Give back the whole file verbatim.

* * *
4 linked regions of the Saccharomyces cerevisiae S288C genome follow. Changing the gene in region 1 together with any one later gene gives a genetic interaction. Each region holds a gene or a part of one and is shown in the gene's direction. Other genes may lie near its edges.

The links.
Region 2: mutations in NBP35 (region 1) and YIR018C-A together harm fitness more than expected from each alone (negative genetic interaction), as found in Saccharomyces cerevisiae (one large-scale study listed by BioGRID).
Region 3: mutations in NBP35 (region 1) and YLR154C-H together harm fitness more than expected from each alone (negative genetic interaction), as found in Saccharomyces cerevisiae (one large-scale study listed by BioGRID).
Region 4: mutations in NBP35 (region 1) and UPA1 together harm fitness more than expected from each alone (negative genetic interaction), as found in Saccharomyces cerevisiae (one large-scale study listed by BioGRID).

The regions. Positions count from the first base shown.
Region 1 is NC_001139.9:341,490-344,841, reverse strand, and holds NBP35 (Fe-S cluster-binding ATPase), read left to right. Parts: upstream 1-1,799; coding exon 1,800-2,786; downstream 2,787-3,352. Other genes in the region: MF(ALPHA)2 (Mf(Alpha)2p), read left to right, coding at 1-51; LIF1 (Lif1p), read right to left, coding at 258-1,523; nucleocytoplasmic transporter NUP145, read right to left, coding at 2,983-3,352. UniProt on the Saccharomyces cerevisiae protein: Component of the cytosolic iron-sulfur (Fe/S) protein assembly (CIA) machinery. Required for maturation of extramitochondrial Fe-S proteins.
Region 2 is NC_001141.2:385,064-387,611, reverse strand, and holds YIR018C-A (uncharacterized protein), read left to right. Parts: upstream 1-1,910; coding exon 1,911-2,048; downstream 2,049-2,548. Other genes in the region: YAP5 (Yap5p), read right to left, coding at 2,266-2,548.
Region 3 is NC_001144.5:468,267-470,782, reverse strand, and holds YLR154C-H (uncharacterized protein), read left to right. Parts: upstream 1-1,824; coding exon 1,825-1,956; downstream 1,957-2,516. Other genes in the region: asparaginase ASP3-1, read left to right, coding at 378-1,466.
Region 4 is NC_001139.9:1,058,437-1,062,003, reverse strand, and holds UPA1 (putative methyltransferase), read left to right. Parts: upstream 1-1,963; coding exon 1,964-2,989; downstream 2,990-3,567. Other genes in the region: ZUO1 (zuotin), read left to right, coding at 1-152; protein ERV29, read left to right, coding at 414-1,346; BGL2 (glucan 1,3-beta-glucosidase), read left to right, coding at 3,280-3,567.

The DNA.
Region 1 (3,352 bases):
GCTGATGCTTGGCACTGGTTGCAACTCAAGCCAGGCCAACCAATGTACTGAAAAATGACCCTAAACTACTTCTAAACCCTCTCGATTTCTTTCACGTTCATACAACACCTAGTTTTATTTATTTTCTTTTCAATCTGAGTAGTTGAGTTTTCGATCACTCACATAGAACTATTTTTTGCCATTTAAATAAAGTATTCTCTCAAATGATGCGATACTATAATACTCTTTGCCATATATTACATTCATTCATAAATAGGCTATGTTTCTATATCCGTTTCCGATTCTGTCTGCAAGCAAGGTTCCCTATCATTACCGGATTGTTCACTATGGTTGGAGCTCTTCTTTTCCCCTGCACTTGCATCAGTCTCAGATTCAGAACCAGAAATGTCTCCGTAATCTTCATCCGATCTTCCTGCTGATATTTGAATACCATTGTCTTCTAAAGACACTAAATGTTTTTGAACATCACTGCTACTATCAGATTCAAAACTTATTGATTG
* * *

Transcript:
4 linked regions of the Saccharomyces cerevisiae S288C genome follow. Changing the gene in region 1 together with any one later gene gives a genetic interaction. Each region holds a gene or a part of one and is shown in the gene's direction. Other genes may lie near its edges.

The links.
Region 2: mutations in NBP35 (region 1) and YIR018C-A together harm fitness more than expected from each alone (negative genetic interaction), as found in Saccharomyces cerevisiae (one large-scale study listed by BioGRID).
Region 3: mutations in NBP35 (region 1) and YLR154C-H together harm fitness more than expected from each alone (negative genetic interaction), as found in Saccharomyces cerevisiae (one large-scale study listed by BioGRID).
Region 4: mutations in NBP35 (region 1) and UPA1 together harm fitness more than expected from each alone (negative genetic interaction), as found in Saccharomyces cerevisiae (one large-scale study listed by BioGRID).

The regions. Positions count from the first base shown.
Region 1 is NC_001139.9:341,490-344,841, reverse strand, and holds NBP35 (Fe-S cluster-binding ATPase), read left to right. Parts: upstream 1-1,799; coding exon 1,800-2,786; downstream 2,787-3,352. Other genes in the region: MF(ALPHA)2 (Mf(Alpha)2p), read left to right, coding at 1-51; LIF1 (Lif1p), read right to left, coding at 258-1,523; nucleocytoplasmic transporter NUP145, read right to left, coding at 2,983-3,352. UniProt on the Saccharomyces cerevisiae protein: Component of the cytosolic iron-sulfur (Fe/S) protein assembly (CIA) machinery. Required for maturation of extramitochondrial Fe-S proteins.
Region 2 is NC_001141.2:385,064-387,611, reverse strand, and holds YIR018C-A (uncharacterized protein), read left to right. Parts: upstream 1-1,910; coding exon 1,911-2,048; downstream 2,049-2,548. Other genes in the region: YAP5 (Yap5p), read right to left, coding at 2,266-2,548.
Region 3 is NC_001144.5:468,267-470,782, reverse strand, and holds YLR154C-H (uncharacterized protein), read left to right. Parts: upstream 1-1,824; coding exon 1,825-1,956; downstream 1,957-2,516. Other genes in the region: asparaginase ASP3-1, read left to right, coding at 378-1,466.
Region 4 is NC_001139.9:1,058,437-1,062,003, reverse strand, and holds UPA1 (putative methyltransferase), read left to right. Parts: upstream 1-1,963; coding exon 1,964-2,989; downstream 2,990-3,567. Other genes in the region: ZUO1 (zuotin), read left to right, coding at 1-152; protein ERV29, read left to right, coding at 414-1,346; BGL2 (glucan 1,3-beta-glucosidase), read left to right, coding at 3,280-3,567.

The DNA.
Region 1 (3,352 bases):
GCTGATGCTTGGCACTGGTTGCAACTCAAGCCAGGCCAACCAATGTACTGAAAAATGACCCTAAACTACTTCTAAACCCTCTCGATTTCTTTCACGTTCATACAACACCTAGTTTTATTTATTTTCTTTTCAATCTGAGTAGTTGAGTTTTCGATCACTCACATAGAACTATTTTTTGCCATTTAAATAAAGTATTCTCTCAAATGATGCGATACTATAATACTCTTTGCCATATATTACATTCATTCATAAATAGGCTATGTTTCTATATCCGTTTCCGATTCTGTCTGCAAGCAAGGTTCCCTATCATTACCGGATTGTTCACTATGGTTGGAGCTCTTCTTTTCCCCTGCACTTGCATCAGTCTCAGATTCAGAACCAGAAATGTCTCCGTAATCTTCATCCGATCTTCCTGCTGATATTTGAATACCATTGTCTTCTAAAGACACTAAATGTTTTTGAACATCACTGCTACTATCAGATTCAAAACTTATTGATTG